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01 April 2004 1405 BST
Graphic: A-Z Norfolk Science, M: Mammoth

A giant elephant tusk is lifted from the cliffs

The biggest, oldest and most complete fossil elephant skeleton ever found in Britain was discovered in Norfolk in 1990.

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West Runton Elephant Project
Norfolk Museums Service

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Cliff erosion at West Runton near Cromer had revealed a pelvis bone and a year later, more bones were found.

Watch the video of the giant elephant tusk lifted from cliffs

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It took two years to dig out just a quarter of the whole elephant.

The rest was still buried beneath 20 metres of cliff, and a full excavation eventually took place in 1995.

The giant elephant was an early type of mammoth - Mammuthus Trogontherii.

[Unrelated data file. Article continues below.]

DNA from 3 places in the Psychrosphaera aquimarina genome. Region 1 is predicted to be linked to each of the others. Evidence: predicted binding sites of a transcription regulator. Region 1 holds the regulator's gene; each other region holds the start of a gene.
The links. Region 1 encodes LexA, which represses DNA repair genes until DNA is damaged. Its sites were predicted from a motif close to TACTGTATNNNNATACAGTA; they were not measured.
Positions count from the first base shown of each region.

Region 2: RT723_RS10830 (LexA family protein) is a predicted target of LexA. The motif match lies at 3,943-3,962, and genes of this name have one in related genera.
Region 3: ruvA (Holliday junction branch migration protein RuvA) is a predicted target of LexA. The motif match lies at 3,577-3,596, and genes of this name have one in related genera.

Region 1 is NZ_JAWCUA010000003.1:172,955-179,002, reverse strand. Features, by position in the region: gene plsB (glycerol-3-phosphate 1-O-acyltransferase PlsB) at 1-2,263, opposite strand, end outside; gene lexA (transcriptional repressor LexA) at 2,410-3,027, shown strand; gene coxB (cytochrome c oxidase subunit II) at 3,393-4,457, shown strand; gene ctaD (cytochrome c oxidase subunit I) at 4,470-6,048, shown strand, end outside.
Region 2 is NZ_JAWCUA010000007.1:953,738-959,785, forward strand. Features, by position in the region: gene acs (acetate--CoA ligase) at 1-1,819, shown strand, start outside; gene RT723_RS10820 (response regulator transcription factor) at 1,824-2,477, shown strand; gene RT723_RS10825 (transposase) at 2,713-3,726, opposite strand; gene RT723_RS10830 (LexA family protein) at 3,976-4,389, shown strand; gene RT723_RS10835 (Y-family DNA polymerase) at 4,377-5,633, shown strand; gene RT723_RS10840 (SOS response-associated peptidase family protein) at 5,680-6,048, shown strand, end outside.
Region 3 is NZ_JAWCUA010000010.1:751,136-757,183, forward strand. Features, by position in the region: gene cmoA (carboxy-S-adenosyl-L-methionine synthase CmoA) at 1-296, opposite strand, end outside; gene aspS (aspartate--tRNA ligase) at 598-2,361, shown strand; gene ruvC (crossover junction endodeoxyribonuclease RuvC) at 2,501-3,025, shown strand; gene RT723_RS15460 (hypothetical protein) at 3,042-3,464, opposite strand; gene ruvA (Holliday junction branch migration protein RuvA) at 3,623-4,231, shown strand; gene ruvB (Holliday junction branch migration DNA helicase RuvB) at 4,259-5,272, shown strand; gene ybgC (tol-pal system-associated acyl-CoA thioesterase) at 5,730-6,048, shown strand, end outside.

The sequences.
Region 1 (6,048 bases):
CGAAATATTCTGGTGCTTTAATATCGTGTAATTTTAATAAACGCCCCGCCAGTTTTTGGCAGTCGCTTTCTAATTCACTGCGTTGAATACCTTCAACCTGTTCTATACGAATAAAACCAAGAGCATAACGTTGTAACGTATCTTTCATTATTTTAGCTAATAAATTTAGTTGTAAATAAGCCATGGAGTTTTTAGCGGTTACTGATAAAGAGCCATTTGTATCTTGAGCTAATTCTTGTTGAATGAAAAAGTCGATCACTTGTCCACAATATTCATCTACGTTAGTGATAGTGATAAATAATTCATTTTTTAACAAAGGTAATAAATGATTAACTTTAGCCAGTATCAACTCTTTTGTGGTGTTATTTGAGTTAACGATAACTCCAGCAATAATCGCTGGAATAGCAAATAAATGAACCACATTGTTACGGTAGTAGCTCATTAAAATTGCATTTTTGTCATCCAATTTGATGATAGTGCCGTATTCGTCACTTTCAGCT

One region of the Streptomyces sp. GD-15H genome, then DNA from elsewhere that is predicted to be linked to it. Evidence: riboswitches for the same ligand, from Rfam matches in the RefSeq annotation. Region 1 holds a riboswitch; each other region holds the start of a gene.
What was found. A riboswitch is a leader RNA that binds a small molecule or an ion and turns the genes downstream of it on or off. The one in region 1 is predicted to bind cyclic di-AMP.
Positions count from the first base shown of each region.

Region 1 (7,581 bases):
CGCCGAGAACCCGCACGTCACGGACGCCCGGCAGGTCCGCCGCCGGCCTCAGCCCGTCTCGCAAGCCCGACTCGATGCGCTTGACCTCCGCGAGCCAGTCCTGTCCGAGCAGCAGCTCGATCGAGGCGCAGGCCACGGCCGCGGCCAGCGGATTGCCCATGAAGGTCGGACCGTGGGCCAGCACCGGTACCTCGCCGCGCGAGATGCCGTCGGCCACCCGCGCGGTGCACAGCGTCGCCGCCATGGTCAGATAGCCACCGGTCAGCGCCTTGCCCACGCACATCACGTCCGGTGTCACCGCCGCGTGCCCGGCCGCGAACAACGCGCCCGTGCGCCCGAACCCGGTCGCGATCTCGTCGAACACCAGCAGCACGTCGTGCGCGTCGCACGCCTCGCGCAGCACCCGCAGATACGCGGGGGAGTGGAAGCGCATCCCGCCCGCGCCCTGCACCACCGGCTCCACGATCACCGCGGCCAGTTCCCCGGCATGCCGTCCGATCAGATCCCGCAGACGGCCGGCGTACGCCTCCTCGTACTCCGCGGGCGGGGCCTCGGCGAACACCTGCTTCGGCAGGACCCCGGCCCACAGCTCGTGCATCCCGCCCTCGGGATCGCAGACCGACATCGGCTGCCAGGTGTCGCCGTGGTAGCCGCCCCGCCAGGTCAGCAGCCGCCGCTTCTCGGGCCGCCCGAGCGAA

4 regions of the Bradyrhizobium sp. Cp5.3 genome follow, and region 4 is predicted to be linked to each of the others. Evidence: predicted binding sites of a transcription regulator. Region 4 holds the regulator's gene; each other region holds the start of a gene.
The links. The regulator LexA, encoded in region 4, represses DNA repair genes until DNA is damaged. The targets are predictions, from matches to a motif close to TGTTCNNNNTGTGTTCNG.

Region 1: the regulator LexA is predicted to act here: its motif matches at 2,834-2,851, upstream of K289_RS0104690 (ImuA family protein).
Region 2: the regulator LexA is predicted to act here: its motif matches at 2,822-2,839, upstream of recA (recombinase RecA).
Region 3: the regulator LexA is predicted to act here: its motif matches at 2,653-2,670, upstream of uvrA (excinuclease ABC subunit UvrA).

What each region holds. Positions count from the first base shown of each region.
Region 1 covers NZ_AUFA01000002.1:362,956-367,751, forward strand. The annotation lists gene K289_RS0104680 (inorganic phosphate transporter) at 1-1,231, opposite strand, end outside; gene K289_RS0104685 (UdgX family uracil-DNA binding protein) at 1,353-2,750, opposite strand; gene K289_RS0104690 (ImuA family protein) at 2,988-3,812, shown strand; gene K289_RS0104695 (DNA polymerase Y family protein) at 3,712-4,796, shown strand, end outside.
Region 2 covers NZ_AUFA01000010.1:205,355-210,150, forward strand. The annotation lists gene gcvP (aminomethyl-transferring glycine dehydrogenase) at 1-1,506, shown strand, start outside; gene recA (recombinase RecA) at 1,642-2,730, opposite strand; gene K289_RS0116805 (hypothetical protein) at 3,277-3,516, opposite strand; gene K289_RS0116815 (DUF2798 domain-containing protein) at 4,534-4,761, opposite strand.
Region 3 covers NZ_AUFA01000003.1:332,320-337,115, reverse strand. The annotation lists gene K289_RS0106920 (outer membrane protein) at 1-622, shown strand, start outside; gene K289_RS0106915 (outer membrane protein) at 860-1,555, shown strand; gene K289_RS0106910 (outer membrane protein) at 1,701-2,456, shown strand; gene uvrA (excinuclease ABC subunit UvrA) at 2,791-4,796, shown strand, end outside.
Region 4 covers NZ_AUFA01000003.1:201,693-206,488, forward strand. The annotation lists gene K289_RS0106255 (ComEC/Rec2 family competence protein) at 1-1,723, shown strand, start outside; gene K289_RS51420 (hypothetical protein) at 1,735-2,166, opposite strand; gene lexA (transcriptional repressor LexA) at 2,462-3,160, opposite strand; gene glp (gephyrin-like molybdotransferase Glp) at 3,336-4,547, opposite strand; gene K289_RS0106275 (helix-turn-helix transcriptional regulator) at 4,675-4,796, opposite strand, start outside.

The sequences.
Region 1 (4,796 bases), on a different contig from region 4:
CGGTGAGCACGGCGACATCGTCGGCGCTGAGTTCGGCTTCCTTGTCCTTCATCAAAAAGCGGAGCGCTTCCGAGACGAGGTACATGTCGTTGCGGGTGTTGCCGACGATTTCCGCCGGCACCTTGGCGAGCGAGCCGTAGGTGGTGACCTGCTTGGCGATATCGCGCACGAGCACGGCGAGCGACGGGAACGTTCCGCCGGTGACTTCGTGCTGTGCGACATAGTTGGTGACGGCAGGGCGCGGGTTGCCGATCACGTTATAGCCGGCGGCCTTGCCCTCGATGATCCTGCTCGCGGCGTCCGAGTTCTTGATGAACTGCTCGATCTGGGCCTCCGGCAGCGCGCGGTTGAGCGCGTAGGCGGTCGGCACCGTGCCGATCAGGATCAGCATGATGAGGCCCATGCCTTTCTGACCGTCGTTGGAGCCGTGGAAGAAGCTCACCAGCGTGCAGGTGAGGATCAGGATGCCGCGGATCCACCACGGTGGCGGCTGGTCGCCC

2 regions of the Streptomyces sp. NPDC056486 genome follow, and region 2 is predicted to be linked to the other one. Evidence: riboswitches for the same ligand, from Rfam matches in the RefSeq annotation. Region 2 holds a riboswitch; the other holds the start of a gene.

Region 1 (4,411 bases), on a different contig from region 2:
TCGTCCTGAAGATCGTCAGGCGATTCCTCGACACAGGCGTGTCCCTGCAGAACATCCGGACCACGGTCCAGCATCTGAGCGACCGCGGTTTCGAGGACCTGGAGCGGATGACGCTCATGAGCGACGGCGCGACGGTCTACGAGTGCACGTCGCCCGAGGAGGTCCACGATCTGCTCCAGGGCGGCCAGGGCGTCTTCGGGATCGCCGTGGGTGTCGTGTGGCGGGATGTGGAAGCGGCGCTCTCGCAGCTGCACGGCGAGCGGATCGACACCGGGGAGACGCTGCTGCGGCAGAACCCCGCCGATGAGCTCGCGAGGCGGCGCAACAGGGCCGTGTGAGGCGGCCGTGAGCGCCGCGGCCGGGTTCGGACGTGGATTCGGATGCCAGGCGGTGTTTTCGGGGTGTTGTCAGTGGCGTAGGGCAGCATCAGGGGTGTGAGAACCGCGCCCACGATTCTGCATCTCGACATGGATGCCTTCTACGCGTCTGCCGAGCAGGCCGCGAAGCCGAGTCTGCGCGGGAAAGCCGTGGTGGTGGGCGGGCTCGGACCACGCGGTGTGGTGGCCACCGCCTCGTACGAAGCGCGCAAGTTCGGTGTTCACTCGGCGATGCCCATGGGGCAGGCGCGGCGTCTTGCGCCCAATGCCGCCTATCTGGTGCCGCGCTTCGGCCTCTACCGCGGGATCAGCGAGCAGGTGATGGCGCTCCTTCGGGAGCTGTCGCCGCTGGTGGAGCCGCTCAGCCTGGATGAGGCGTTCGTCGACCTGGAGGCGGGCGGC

It lived more than 600,000 years ago, stood about four metres at the shoulder, and at 10 tonnes would have been nearly twice the weight of a modern African elephant.

Picture: artist's impression.
Artist's impression of elephant, courtesy of the Norfolk Museums Service

The elephant is a very important find as it is the best example of its species in the world - it is very rare for scientists to find a fossil which is almost complete.

It is also the biggest elephant skeleton found in Britain.

The elephant skeleton is now in the hands of the Norfolk Museum and Archaeology Service. A team of up to 12 experts are doing research on the fossil, to try and recreate the conditions in which the animal lived.

You will be able to see an exhibition about this extraordinary find at Cromer Museum in autumn 2004.

Recommended reading
By Sheila McKeown, a librarian at the Millennium Library in Norwich.

Prehistoric Animals, by Michael Bright. Aladdin/Watts 2001. ISBN 0749644109.

Woolly Mammoth: Gone Forever! by Rupert Matthews. Heinemann 2003, ISBN 043116603x.

You can get hold of these books through your local library.


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